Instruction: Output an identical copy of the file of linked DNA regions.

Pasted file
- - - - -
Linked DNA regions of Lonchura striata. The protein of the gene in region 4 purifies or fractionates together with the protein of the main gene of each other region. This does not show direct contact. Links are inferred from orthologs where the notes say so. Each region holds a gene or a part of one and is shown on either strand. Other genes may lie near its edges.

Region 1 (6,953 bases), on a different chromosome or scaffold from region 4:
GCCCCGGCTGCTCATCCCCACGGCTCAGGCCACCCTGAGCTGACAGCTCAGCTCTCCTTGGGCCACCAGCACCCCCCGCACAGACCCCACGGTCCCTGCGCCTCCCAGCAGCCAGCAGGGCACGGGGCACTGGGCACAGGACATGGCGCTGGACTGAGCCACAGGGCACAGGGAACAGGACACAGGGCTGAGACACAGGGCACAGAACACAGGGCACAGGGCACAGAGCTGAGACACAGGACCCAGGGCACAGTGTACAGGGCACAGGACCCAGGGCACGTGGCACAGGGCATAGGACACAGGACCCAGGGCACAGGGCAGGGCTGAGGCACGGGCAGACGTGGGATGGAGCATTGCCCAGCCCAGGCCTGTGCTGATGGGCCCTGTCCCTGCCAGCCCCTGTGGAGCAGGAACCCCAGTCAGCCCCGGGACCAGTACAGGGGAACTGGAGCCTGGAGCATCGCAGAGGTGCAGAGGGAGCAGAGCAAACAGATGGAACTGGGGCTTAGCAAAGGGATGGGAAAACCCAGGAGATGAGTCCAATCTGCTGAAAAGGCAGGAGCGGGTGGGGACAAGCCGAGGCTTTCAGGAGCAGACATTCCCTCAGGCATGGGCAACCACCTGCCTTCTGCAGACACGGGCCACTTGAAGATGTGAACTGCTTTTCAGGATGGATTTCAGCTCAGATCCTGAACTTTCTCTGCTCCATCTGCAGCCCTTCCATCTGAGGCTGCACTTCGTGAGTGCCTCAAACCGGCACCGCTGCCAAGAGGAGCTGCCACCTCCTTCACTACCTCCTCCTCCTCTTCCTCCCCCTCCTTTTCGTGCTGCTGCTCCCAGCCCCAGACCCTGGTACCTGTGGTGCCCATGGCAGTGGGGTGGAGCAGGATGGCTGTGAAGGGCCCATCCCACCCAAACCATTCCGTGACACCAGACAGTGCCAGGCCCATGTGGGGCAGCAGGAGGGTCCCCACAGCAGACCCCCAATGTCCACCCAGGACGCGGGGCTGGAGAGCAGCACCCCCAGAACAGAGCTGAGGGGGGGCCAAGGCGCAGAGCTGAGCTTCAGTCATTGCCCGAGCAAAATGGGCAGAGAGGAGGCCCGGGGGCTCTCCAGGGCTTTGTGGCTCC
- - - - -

Linked DNA regions of Lonchura striata. The protein of the gene in region 4 purifies or fractionates together with the protein of the main gene of each other region. This does not show direct contact. Links are inferred from orthologs where the notes say so. Each region holds a gene or a part of one and is shown on either strand. Other genes may lie near its edges.

Region 1 (6,953 bases), on a different chromosome or scaffold from region 4:
GCCCCGGCTGCTCATCCCCACGGCTCAGGCCACCCTGAGCTGACAGCTCAGCTCTCCTTGGGCCACCAGCACCCCCCGCACAGACCCCACGGTCCCTGCGCCTCCCAGCAGCCAGCAGGGCACGGGGCACTGGGCACAGGACATGGCGCTGGACTGAGCCACAGGGCACAGGGAACAGGACACAGGGCTGAGACACAGGGCACAGAACACAGGGCACAGGGCACAGAGCTGAGACACAGGACCCAGGGCACAGTGTACAGGGCACAGGACCCAGGGCACGTGGCACAGGGCATAGGACACAGGACCCAGGGCACAGGGCAGGGCTGAGGCACGGGCAGACGTGGGATGGAGCATTGCCCAGCCCAGGCCTGTGCTGATGGGCCCTGTCCCTGCCAGCCCCTGTGGAGCAGGAACCCCAGTCAGCCCCGGGACCAGTACAGGGGAACTGGAGCCTGGAGCATCGCAGAGGTGCAGAGGGAGCAGAGCAAACAGATGGAACTGGGGCTTAGCAAAGGGATGGGAAAACCCAGGAGATGAGTCCAATCTGCTGAAAAGGCAGGAGCGGGTGGGGACAAGCCGAGGCTTTCAGGAGCAGACATTCCCTCAGGCATGGGCAACCACCTGCCTTCTGCAGACACGGGCCACTTGAAGATGTGAACTGCTTTTCAGGATGGATTTCAGCTCAGATCCTGAACTTTCTCTGCTCCATCTGCAGCCCTTCCATCTGAGGCTGCACTTCGTGAGTGCCTCAAACCGGCACCGCTGCCAAGAGGAGCTGCCACCTCCTTCACTACCTCCTCCTCCTCTTCCTCCCCCTCCTTTTCGTGCTGCTGCTCCCAGCCCCAGACCCTGGTACCTGTGGTGCCCATGGCAGTGGGGTGGAGCAGGATGGCTGTGAAGGGCCCATCCCACCCAAACCATTCCGTGACACCAGACAGTGCCAGGCCCATGTGGGGCAGCAGGAGGGTCCCCACAGCAGACCCCCAATGTCCACCCAGGACGCGGGGCTGGAGAGCAGCACCCCCAGAACAGAGCTGAGGGGGGGCCAAGGCGCAGAGCTGAGCTTCAGTCATTGCCCGAGCAAAATGGGCAGAGAGGAGGCCCGGGGGCTCTCCAGGGCTTTGTGGCTCC